5 Reasons Single-Family Homes Are the Hot New Investment Property
May 31, 2018 / by Brent Silberbauer
Since the great recession, the American rental market has seen incredible demand, with 37% of Americans choosing to rent a home as opposed to own. This is the highest percentage since 1965. Currently the fastest growing segment of rental housing is the single-family home. Here are some reasons why this type of rental investment property has never been hotter.
1. Saving for a down payment seems impossible
Did you know that 67% of millennials age 18 to 24 and 61% of millennials age 25 to 34 have less than $1,000 saved? That’s an alarming percentage. Therefore, coming up with a down payment for a house seems nearly impossible.
There are many reasons for difficulties saving, including the fact that college debt has skyrocketed in the past 10 years or so. The average college student now graduates with $39,400 of debt and has a monthly payment of $351.
2. The mindset to save has been replaced with monthly payments
The American mindset has also shifted from a saving mentality to making monthly payments. Cars, phones, computers, and other items used to be saved for and purchased outright. Now, the main question is, “how much are the monthly payments going to be?” This mindset will not work with real estate because of the large up front down payment and closing costs.
3. The need to settle down is not as important
The mindset of many young Americans is less and less centered on owning a home and more about having the freedom to move and travel. This is a trend that has been increasing for awhile. Technology now gives people the opportunity to work remotely and get paid to do work on a laptop anywhere with an internet connection. The need to settle down in one place is not as important as it once was.
4. A safe bet for investors
The single-family home was once a piece of real estate purchased for owner occupancy and only occasionally rented out. From 2005 to 2015, 56% of the gains in the rental housing stock were due to single-family homes (Source: NAHB). Currently, there are investor/developers like BB Living out in Arizona who are investing in entire subdivisions, much like investors purchase apartment communities.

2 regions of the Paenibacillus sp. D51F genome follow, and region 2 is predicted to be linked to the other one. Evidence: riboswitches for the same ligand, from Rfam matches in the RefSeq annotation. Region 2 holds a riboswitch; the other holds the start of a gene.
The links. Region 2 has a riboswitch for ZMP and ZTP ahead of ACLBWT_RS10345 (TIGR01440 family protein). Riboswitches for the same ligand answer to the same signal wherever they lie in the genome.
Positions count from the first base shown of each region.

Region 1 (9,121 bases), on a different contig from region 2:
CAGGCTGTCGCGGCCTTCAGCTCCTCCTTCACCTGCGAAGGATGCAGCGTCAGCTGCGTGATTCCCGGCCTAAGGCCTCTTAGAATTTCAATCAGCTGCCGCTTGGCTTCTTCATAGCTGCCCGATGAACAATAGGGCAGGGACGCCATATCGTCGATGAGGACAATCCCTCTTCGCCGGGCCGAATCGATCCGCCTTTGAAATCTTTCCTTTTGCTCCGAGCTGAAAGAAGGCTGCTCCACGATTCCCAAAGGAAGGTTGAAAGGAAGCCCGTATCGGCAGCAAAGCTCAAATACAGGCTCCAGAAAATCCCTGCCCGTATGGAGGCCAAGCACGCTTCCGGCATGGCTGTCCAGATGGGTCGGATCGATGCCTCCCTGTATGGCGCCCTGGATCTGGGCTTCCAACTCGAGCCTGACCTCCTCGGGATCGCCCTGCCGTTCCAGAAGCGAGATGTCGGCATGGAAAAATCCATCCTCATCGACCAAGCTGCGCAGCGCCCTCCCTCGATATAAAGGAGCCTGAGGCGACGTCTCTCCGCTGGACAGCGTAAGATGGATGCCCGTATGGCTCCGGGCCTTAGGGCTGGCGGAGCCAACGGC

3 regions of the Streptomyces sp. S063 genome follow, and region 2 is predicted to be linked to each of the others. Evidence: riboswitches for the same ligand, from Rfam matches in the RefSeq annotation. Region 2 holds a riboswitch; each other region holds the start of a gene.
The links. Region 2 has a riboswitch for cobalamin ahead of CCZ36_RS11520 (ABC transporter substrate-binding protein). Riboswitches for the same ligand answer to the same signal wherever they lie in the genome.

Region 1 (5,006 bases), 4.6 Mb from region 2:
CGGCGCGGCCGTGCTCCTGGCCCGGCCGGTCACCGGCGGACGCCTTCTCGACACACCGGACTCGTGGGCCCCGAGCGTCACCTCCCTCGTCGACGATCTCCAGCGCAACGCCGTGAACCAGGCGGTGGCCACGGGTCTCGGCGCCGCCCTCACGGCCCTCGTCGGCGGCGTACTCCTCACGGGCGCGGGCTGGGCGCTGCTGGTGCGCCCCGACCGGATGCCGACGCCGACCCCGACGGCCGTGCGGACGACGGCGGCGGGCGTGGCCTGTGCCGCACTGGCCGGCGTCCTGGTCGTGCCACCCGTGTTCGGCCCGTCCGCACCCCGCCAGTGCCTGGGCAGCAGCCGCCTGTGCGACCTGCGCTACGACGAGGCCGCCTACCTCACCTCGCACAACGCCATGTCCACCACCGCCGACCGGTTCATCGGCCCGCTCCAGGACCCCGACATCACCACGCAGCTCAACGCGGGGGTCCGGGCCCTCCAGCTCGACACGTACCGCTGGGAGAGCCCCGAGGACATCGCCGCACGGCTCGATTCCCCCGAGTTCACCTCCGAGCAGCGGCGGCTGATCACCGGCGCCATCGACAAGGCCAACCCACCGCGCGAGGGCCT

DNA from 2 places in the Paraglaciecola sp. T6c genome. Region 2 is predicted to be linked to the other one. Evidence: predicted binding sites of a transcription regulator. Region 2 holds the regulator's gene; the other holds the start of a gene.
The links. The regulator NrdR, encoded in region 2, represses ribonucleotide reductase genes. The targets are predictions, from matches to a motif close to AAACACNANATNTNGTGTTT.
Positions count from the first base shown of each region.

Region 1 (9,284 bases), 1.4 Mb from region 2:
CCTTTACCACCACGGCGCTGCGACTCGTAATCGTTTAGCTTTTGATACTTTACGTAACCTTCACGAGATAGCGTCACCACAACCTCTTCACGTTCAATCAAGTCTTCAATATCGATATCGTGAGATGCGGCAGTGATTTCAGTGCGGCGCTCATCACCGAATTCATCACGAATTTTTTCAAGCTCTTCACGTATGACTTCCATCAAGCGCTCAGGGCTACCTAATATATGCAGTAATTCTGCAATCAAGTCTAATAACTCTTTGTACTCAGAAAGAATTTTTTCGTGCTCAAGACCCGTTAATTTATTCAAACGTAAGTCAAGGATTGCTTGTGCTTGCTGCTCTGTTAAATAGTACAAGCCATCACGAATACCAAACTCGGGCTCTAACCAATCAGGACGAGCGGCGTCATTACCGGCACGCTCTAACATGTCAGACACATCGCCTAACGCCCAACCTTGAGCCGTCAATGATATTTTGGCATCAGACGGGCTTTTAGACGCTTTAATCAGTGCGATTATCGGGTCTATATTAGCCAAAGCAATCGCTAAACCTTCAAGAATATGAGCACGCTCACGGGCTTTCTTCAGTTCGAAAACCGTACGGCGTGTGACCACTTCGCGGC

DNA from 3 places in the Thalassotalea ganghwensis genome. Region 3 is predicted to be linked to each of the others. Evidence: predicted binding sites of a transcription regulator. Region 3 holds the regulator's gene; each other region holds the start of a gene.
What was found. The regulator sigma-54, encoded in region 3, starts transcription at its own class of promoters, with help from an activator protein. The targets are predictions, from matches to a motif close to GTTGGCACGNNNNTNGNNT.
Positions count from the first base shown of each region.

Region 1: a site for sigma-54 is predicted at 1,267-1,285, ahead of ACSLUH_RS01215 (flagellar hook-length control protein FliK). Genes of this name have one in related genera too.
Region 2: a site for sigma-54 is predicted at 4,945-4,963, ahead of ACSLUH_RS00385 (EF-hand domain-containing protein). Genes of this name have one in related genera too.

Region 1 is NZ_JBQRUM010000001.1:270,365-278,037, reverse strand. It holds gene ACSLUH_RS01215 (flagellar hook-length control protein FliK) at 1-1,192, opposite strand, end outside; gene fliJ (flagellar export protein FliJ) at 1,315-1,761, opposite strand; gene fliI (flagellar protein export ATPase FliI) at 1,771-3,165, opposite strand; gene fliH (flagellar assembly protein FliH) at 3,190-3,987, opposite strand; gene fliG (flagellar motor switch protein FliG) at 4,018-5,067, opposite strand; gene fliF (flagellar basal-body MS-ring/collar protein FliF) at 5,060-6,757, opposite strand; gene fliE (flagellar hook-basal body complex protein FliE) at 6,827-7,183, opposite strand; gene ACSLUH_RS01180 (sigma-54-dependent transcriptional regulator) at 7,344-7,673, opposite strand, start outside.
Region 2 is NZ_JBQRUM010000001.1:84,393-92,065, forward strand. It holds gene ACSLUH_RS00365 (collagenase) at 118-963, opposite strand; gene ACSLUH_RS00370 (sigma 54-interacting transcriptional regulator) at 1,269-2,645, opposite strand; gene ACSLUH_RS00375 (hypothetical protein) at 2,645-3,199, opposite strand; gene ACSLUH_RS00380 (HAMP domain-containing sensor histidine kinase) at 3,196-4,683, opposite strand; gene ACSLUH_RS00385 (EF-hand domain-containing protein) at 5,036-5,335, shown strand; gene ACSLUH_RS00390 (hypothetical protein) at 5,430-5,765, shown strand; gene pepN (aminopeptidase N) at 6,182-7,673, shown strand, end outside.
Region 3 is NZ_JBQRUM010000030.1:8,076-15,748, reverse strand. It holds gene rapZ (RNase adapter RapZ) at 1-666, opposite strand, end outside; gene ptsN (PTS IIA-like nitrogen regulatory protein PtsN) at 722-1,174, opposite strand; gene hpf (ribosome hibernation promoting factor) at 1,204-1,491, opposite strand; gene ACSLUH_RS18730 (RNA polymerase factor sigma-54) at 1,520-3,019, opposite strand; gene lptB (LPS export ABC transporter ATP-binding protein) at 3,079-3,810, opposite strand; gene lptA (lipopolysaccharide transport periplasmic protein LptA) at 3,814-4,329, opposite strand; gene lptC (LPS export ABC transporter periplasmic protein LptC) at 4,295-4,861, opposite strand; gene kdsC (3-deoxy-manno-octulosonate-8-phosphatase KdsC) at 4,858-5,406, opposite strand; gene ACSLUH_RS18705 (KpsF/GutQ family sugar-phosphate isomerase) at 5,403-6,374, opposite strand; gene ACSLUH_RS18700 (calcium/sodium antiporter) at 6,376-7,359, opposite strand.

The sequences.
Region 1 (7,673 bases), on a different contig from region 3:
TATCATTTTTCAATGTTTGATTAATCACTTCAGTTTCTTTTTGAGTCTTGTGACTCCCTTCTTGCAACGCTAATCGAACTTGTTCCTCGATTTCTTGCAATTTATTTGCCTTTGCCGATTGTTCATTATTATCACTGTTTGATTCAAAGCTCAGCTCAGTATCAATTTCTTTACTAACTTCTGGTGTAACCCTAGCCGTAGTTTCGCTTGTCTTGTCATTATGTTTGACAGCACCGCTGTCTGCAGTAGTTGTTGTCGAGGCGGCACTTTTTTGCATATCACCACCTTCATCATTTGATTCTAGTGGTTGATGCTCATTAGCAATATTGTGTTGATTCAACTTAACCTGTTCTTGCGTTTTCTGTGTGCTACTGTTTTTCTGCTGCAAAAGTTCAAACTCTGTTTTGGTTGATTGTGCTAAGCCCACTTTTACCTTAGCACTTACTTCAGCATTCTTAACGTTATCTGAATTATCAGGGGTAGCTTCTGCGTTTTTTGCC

While large investment firms bought up a lot of single-family homes in 2011 and beyond, what we’re now seeing are investors looking to purchase a swath of homes in new subdivisions as the new rental community. This is primarily because of the difficulty in leasing and managing homes in different areas. Investors can buy 50 homes at a time, and often at a discount from the developer who doesn’t have to sell homes one by one. It’s a win-win, and with the growing demand for single-family home rentals it’s a safe bet.
5. The next progression in the rental unit
What starts as a studio, then moves up to an apartment or condo and ends at the single-family home. While the average millennial doesn’t have enough savings to purchase a home, they do have the cash flow to cover the rent on a single-family home. As millennials grow up, the demands of a growing family and the need for space and privacy create the desire for single-family homes. As home prices skyrocket coupled with the inability to save for a down payment, you end up with a strong demand for a single-family home rental.
These factors are what has led to such an influx of single-family home rentals that Americans have never seen before.